New versions of the iPhone and iPad are now available from Apple Inc. (NASDAQ: AAPL). At its launch event last week, the company said that iOS 15 and iPadOS 15 would be available on Monday, September 20, and so it is.
There’s no suspense because Apple revealed at its Worldwide Developer Conference in June what was coming in iOS 15. The biggest change allows iPhone owners to start FaceTime calls with smartphones running the Android or Windows operating systems. FaceTime also gets support for Apple’s spatial audio.
iMessage gets an update, including new sharing features, and Apple Maps has been updated with a host of new features, including an augmented reality (AR) feature. Apple Wallet has been upgraded to store a digital driver’s license. Arizona and Georgia will be the first of eight states to roll out the digital driver’s licenses for Apple Wallet. The other six are Connecticut, Iowa, Kentucky, Maryland, Oklahoma and Utah.
The iOS upgrade will work on iPhones purchased in the past six years. CNET has a complete list of compatible iPhones and iPads.
At Sunday’s Emmy awards ceremony, Apple won its first-ever awards. “Ted Lasso” won seven, including Outstanding Comedy Series, Outstanding Actor in a Comedy Series, Outstanding Supporting Actor in a Comedy Series and Outstanding Supporting Actress in a Comedy Series.
In addition to the awards for “Ted Lasso,” Apple won awards for Outstanding Documentary or Short Series (“Boys State”); Outstanding Short Form Comedy, Drama or Variety Series (“Carpool Karaoke: The Series”); Outstanding Innovation in Interactive Media (“For All Mankind: Time Capsule” and “For All Mankind”); and Outstanding Motion Design (“Calls”).
In its press release, Apple noted that its Apple TV+ streaming service’s wins after just two years of eligibility is the fastest dash to the podium for a streaming service.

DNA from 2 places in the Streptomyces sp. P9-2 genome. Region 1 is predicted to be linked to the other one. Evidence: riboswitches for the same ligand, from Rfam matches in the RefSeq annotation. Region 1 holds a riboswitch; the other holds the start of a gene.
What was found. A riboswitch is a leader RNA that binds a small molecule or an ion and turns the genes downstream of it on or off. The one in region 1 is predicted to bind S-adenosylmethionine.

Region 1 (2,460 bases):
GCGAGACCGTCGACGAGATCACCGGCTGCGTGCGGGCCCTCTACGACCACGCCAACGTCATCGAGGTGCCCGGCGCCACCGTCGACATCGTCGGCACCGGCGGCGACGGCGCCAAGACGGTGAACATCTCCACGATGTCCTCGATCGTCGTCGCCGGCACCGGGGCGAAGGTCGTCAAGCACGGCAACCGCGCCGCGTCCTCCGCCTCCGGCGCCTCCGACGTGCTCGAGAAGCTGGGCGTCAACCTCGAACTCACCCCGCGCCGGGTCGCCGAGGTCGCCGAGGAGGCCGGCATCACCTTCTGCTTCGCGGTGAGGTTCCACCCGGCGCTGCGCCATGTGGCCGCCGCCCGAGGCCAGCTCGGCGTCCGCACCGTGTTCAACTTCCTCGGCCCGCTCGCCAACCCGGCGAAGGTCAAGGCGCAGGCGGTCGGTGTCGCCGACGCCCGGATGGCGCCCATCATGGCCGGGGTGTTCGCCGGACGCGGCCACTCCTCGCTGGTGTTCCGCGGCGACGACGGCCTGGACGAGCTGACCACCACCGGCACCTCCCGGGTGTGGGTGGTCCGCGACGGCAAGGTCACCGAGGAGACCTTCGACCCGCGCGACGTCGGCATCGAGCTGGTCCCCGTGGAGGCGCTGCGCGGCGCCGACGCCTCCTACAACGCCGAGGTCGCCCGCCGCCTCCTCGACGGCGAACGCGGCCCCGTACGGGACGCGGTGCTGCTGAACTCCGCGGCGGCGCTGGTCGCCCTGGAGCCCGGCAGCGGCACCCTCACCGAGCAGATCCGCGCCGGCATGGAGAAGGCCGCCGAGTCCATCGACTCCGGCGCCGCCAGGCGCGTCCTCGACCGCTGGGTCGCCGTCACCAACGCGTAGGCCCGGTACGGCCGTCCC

According to Reuters, Netflix won a total of 44 Emmys, tying a record set in 1974 by the CBS broadcast network. HBO and HBO Max won 19 Emmys, the second-highest total, and Disney+ won 13.
On a less upbeat note, Tom’s Guide reported Sunday that two law firms have filed class-action lawsuits against Apple related to screen cracks that appear on MacBook Aire M1 and MacBook Pro M1 laptops, allegedly without any mishandling of the devices. According to one of the law firms, users have opened their machines “without applying any undue pressure, only to find dramatic cracks in the retina display, often accompanied by black bars running across the screen.”
The other law firm is more forceful: “The M1 MacBook is defective, as the screens are extraordinarily fragile, cracking, blacking out, or showing magenta, purple and blue lines and squares, or otherwise ceasing to function altogether.”
Apple has so far declined to repair or replace the screens, a job that one law firm claims cost between $600 and $850 or more out of pocket.
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